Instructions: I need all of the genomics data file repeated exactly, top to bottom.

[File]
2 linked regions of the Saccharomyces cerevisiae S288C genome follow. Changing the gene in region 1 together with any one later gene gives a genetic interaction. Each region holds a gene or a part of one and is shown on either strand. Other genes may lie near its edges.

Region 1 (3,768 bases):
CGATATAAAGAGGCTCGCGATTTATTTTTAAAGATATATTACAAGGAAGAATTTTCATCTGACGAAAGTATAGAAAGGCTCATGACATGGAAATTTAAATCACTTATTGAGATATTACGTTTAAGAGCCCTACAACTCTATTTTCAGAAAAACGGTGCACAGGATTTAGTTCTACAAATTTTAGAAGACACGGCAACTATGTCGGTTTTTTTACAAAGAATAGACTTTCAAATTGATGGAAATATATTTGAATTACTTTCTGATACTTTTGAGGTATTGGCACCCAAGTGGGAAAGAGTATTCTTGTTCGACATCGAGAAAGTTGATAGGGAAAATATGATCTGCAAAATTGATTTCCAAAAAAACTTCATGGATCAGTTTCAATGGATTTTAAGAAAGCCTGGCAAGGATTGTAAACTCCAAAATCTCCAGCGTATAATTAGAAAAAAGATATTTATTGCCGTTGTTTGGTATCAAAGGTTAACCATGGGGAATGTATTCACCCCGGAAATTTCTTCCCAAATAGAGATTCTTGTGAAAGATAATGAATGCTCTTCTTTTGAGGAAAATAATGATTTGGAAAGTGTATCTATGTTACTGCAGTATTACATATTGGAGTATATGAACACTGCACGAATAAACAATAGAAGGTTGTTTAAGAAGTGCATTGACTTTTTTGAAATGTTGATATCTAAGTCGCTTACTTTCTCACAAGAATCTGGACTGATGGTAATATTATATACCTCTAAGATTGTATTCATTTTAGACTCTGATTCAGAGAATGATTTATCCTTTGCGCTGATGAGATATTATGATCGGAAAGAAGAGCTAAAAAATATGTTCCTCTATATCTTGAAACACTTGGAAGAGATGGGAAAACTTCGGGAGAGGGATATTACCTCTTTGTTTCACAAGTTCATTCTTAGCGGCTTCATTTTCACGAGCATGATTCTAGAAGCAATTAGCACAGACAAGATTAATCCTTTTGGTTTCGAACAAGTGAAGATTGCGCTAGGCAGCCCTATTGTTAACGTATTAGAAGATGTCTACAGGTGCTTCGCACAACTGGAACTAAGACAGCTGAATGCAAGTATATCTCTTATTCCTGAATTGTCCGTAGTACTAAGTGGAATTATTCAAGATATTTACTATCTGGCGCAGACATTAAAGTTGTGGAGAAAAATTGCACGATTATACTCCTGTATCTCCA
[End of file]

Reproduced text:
2 linked regions of the Saccharomyces cerevisiae S288C genome follow. Changing the gene in region 1 together with any one later gene gives a genetic interaction. Each region holds a gene or a part of one and is shown on either strand. Other genes may lie near its edges.

Region 1 (3,768 bases):
CGATATAAAGAGGCTCGCGATTTATTTTTAAAGATATATTACAAGGAAGAATTTTCATCTGACGAAAGTATAGAAAGGCTCATGACATGGAAATTTAAATCACTTATTGAGATATTACGTTTAAGAGCCCTACAACTCTATTTTCAGAAAAACGGTGCACAGGATTTAGTTCTACAAATTTTAGAAGACACGGCAACTATGTCGGTTTTTTTACAAAGAATAGACTTTCAAATTGATGGAAATATATTTGAATTACTTTCTGATACTTTTGAGGTATTGGCACCCAAGTGGGAAAGAGTATTCTTGTTCGACATCGAGAAAGTTGATAGGGAAAATATGATCTGCAAAATTGATTTCCAAAAAAACTTCATGGATCAGTTTCAATGGATTTTAAGAAAGCCTGGCAAGGATTGTAAACTCCAAAATCTCCAGCGTATAATTAGAAAAAAGATATTTATTGCCGTTGTTTGGTATCAAAGGTTAACCATGGGGAATGTATTCACCCCGGAAATTTCTTCCCAAATAGAGATTCTTGTGAAAGATAATGAATGCTCTTCTTTTGAGGAAAATAATGATTTGGAAAGTGTATCTATGTTACTGCAGTATTACATATTGGAGTATATGAACACTGCACGAATAAACAATAGAAGGTTGTTTAAGAAGTGCATTGACTTTTTTGAAATGTTGATATCTAAGTCGCTTACTTTCTCACAAGAATCTGGACTGATGGTAATATTATATACCTCTAAGATTGTATTCATTTTAGACTCTGATTCAGAGAATGATTTATCCTTTGCGCTGATGAGATATTATGATCGGAAAGAAGAGCTAAAAAATATGTTCCTCTATATCTTGAAACACTTGGAAGAGATGGGAAAACTTCGGGAGAGGGATATTACCTCTTTGTTTCACAAGTTCATTCTTAGCGGCTTCATTTTCACGAGCATGATTCTAGAAGCAATTAGCACAGACAAGATTAATCCTTTTGGTTTCGAACAAGTGAAGATTGCGCTAGGCAGCCCTATTGTTAACGTATTAGAAGATGTCTACAGGTGCTTCGCACAACTGGAACTAAGACAGCTGAATGCAAGTATATCTCTTATTCCTGAATTGTCCGTAGTACTAAGTGGAATTATTCAAGATATTTACTATCTGGCGCAGACATTAAAGTTGTGGAGAAAAATTGCACGATTATACTCCTGTATCTCCA